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A settlement with Purdue Pharma is allowed to proceed after an appeals court decision

Purdue Pharma headquarters stands in downtown Stamford, Conn., in 2019.
Drew Angerer
Getty Images
Purdue Pharma headquarters stands in downtown Stamford, Conn., in 2019.

A multi-state settlement with Purdue Pharma is allowed to proceed after a ruling from 2021 was overturned Tuesday. The Sackler family, which owns the company, will pay $6 billion over 18 years to victims, survivors, and the states involved. However, they will be immune from current and future lawsuits related to Purdue's opioid business.

The U.S. Circuit Court of Appeals overturned a ruling that would have allowed Purdue’s bankruptcy plan to grant the Sackler family a lifetime legal shield.

The district judge found that the judge who approved the plan did not have the authority to grant protection from lawsuits related to opioids. It would have blocked Connecticut and other states from pursuing additional claims against the family.
Then, as part of the settlement agreement, the appeals court granted the Sacklers immunity from opioid liability, allowing the company's bankruptcy proceedings to continue.

Connecticut sued Stamford-based Purdue and individual members of the family in 2018 for their deceptive marketing of the drug OxyContin.

The Sacklers, since they did not personally file for bankruptcy, have denied allegations from State Attorney General William Tong that they used a loophole in the process to avoid taking accountability.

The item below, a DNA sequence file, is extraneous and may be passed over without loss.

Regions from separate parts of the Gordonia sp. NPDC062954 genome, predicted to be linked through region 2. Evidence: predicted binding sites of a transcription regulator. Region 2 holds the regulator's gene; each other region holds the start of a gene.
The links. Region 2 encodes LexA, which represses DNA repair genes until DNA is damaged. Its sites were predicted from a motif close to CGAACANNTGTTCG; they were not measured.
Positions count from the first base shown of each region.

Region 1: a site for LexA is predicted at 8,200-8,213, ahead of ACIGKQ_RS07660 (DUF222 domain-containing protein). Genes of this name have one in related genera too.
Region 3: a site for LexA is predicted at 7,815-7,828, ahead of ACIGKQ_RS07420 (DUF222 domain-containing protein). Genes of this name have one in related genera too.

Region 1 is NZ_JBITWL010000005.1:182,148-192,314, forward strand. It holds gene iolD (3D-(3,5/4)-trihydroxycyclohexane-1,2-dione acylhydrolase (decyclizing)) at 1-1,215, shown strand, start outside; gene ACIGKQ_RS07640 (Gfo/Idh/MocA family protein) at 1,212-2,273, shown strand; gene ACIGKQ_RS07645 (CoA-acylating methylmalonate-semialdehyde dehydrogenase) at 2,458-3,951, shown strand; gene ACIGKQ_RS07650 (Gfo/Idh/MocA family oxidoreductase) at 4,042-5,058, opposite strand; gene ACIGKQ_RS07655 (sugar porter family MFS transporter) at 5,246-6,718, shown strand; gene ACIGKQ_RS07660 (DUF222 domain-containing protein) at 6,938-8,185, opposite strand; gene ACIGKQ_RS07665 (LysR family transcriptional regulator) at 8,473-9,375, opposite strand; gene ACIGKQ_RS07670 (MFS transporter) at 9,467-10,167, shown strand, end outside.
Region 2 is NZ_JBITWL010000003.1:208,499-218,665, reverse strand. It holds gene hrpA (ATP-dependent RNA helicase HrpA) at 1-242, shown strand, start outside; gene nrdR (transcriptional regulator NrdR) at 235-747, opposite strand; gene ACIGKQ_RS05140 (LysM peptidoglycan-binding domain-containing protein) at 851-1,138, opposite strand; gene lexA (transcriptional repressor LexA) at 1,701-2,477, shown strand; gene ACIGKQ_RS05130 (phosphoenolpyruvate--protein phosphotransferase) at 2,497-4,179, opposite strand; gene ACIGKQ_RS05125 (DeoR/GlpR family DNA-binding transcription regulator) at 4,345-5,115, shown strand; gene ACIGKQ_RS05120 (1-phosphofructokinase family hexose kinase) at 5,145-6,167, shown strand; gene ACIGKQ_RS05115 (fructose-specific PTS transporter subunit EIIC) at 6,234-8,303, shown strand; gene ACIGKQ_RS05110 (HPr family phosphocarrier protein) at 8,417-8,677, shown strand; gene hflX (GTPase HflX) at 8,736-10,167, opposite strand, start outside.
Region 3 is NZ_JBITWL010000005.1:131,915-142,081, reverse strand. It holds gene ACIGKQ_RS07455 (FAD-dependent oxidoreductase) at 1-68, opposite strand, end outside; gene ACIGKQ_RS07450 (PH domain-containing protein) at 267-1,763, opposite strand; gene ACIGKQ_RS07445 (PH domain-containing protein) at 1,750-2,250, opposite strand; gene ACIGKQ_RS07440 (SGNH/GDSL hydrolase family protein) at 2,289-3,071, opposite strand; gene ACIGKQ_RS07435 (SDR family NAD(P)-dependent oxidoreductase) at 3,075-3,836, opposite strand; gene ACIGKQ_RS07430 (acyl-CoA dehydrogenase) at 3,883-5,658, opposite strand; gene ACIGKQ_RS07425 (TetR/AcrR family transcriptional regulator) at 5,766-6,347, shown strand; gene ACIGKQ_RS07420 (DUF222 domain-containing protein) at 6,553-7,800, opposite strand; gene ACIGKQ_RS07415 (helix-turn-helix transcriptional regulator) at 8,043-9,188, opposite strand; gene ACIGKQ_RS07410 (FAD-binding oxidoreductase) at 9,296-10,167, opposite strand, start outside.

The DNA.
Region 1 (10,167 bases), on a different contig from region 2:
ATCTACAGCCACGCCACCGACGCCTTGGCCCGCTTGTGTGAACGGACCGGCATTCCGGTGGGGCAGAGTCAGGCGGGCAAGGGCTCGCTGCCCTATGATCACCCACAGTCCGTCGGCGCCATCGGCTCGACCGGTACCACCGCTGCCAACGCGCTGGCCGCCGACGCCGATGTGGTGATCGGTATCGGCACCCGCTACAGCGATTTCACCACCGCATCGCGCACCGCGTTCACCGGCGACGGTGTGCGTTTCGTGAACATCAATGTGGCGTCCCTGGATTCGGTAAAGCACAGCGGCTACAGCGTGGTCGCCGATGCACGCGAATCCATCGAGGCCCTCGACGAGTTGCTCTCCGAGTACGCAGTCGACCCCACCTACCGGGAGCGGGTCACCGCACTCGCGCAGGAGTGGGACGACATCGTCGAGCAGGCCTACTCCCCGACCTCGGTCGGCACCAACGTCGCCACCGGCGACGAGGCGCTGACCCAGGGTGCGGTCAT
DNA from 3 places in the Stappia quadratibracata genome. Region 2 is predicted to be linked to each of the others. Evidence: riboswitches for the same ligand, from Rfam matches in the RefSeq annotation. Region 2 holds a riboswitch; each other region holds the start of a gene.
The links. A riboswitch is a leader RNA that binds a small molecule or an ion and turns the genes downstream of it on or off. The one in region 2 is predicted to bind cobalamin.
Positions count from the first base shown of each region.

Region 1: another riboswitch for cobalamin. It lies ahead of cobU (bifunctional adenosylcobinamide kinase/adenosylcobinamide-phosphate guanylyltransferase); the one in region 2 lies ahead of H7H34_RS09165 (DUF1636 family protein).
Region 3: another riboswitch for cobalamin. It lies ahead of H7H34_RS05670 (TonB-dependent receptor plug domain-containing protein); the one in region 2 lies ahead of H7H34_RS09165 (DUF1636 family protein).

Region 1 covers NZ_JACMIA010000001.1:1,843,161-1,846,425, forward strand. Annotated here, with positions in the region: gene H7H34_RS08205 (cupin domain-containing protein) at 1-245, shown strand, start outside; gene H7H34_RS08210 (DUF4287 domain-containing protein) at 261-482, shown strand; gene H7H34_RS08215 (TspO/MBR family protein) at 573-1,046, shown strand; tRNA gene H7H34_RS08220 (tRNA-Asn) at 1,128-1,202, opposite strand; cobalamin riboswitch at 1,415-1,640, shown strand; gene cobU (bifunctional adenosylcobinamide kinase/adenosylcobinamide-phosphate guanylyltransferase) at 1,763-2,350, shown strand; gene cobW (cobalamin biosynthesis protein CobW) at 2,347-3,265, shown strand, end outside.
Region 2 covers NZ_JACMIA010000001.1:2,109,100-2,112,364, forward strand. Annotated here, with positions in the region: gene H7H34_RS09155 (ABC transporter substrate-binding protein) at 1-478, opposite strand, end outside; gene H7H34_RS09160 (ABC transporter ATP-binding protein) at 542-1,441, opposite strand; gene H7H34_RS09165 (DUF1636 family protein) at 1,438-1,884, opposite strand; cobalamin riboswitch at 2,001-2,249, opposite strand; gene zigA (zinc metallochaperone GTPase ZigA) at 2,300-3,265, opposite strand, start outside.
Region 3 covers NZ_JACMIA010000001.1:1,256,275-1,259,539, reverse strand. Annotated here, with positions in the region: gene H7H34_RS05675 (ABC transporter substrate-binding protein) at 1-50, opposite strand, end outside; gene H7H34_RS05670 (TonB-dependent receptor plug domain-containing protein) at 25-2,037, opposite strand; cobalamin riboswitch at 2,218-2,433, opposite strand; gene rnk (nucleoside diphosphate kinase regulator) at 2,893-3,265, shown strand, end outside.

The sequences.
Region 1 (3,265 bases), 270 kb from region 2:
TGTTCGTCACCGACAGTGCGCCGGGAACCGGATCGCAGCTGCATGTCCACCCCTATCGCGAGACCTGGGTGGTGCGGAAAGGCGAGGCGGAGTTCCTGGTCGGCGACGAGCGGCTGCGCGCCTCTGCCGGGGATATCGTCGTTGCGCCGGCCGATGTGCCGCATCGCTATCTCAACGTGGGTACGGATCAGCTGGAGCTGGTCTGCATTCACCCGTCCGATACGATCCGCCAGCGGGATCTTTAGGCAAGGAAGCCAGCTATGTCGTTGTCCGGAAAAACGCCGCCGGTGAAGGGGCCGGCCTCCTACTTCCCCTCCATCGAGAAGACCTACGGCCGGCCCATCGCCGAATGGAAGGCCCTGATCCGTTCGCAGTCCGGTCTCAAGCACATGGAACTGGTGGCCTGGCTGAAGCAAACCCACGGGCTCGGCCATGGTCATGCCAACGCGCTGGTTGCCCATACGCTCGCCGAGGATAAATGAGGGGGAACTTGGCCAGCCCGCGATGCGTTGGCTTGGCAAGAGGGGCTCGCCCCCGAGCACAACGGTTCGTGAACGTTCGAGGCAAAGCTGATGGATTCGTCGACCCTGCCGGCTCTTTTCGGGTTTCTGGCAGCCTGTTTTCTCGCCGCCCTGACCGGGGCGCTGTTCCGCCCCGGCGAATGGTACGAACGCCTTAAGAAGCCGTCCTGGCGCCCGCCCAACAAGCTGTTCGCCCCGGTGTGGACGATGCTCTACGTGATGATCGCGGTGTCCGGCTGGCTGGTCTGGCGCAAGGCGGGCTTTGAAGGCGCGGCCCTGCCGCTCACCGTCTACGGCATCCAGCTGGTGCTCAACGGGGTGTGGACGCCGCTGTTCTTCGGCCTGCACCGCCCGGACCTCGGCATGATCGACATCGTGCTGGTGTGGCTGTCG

Tong and eight other attorneys general negotiated the $6 billion settlement. In addition to the money, it forces the drug-maker to exit the opioid business, and will make the Sacklers face victims at a public hearing. Connecticut will receive around $95 million for opioid addiction treatment and prevention.

“There will never be enough justice to match the depths of pain and suffering the Sackler family caused,” Tong said in a statement on Tuesday. “But we recognized that we had pushed this as far as we could, and that it was necessary to get communities, victims and their families the resolution and billions of dollars funding desperately needed to save lives and fight the opioid epidemic.”

Sabrina is host and producer of WSHU’s daily podcast After All Things. She also produces the climate podcast Higher Ground and other long-form news and music programs at the station. Sabrina spent two years as a WSHU fellow, working as a reporter and assisting with production of The Full Story.